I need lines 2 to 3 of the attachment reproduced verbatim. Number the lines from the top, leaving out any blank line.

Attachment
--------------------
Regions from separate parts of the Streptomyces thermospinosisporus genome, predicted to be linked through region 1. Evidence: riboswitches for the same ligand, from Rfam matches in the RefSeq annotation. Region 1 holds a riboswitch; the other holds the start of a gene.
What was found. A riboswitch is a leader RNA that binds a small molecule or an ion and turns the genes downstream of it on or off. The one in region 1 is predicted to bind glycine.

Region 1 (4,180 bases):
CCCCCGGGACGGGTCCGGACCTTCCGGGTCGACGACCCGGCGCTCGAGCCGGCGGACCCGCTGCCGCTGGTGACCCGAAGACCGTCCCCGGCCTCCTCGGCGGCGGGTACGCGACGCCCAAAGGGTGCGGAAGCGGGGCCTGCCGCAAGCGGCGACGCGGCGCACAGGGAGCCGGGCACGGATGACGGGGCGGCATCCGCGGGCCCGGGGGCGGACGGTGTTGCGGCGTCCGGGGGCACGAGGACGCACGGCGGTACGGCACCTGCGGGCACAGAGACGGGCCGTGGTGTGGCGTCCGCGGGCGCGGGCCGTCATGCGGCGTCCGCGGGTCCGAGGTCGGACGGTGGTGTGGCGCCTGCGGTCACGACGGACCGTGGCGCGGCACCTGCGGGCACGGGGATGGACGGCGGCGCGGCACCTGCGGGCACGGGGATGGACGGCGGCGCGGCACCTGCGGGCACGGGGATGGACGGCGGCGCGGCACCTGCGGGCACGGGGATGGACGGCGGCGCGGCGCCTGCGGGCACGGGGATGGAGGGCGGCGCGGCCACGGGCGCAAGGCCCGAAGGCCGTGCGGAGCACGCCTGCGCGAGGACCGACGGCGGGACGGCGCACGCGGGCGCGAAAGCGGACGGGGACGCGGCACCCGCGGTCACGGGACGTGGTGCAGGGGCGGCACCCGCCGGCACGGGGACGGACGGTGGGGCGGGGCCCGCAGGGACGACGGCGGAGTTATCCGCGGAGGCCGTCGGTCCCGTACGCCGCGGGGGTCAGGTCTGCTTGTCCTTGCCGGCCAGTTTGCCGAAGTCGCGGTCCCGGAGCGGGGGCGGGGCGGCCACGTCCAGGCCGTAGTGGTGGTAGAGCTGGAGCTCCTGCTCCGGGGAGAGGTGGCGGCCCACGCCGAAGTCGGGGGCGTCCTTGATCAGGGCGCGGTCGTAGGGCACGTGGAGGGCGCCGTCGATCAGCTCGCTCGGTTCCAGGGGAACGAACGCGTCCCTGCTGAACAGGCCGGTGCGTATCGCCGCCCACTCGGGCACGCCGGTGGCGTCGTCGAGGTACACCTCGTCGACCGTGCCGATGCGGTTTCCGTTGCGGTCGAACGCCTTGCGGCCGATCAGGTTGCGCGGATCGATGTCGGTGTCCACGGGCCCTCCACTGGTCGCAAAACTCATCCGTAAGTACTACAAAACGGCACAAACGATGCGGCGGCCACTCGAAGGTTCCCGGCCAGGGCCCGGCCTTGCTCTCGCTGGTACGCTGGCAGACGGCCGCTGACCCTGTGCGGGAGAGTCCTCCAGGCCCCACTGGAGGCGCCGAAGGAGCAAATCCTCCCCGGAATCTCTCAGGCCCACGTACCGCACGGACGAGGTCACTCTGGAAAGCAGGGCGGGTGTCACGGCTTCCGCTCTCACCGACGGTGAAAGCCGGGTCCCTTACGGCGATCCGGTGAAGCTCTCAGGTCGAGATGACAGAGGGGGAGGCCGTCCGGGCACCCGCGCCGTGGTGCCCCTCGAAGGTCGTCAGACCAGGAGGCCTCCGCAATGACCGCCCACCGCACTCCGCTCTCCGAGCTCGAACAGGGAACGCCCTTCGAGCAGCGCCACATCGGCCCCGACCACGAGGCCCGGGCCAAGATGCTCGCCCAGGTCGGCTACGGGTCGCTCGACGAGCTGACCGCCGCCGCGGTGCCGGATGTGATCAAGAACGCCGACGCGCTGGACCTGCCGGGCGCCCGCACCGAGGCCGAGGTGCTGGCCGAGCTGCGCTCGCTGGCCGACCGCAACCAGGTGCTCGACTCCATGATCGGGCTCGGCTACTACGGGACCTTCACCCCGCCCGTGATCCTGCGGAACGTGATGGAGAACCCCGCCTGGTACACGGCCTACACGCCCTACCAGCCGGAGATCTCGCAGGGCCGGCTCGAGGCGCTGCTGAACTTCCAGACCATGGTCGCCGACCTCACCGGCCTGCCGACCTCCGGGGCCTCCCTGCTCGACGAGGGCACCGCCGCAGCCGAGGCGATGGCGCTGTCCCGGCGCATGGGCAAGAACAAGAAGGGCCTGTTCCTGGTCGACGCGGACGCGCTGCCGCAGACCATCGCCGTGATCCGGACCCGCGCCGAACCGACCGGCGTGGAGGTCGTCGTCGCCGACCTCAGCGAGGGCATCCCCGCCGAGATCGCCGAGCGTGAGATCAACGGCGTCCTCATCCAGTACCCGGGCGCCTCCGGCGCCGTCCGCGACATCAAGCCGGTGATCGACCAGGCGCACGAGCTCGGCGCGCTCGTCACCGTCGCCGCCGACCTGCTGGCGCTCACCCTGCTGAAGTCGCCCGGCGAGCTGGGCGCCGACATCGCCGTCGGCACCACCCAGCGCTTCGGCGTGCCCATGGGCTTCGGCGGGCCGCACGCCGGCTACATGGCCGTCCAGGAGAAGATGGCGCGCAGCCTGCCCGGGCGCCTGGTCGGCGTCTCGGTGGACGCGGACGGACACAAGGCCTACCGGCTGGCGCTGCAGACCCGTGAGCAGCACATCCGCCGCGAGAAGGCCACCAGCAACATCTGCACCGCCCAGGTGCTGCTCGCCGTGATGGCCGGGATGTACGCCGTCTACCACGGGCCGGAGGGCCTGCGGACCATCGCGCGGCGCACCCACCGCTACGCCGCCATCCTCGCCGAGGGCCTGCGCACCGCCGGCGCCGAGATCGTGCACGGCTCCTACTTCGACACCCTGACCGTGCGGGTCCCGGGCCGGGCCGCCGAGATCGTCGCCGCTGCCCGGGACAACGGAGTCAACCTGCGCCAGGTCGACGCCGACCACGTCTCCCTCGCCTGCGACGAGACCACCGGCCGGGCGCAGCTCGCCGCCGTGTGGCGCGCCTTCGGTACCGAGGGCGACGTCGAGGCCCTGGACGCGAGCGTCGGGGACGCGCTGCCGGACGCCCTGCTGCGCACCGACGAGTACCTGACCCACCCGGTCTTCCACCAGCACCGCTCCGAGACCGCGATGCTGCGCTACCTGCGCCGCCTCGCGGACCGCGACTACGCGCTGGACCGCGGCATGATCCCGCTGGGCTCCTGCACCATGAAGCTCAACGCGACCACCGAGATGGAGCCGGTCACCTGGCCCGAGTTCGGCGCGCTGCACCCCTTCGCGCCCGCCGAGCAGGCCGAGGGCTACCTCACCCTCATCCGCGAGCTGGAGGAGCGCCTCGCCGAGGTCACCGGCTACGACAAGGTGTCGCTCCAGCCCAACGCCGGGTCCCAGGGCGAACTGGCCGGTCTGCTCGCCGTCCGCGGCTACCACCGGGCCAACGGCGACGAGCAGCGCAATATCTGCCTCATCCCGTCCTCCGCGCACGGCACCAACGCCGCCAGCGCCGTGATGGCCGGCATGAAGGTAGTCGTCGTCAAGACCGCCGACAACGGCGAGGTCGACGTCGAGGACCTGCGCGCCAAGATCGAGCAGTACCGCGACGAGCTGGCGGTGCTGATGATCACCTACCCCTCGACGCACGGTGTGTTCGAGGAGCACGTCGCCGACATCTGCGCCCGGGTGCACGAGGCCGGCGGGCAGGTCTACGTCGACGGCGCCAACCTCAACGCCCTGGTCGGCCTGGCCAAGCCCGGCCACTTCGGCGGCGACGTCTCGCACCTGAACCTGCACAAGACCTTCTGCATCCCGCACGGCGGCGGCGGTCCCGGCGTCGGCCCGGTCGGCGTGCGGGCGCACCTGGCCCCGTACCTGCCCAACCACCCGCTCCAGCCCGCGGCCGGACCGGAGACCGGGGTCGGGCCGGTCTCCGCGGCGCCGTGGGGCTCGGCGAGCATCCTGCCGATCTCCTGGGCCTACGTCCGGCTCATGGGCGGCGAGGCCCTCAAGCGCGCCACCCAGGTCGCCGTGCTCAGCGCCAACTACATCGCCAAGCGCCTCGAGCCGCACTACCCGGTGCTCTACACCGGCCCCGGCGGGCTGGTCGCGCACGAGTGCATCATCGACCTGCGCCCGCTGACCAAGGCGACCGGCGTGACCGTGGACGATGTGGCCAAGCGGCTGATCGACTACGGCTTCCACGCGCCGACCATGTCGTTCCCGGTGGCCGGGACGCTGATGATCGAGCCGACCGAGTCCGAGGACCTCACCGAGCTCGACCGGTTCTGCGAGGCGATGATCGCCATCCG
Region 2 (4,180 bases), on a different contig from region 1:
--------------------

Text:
What was found. A riboswitch is a leader RNA that binds a small molecule or an ion and turns the genes downstream of it on or off. The one in region 1 is predicted to bind glycine.

Region 1 (4,180 bases):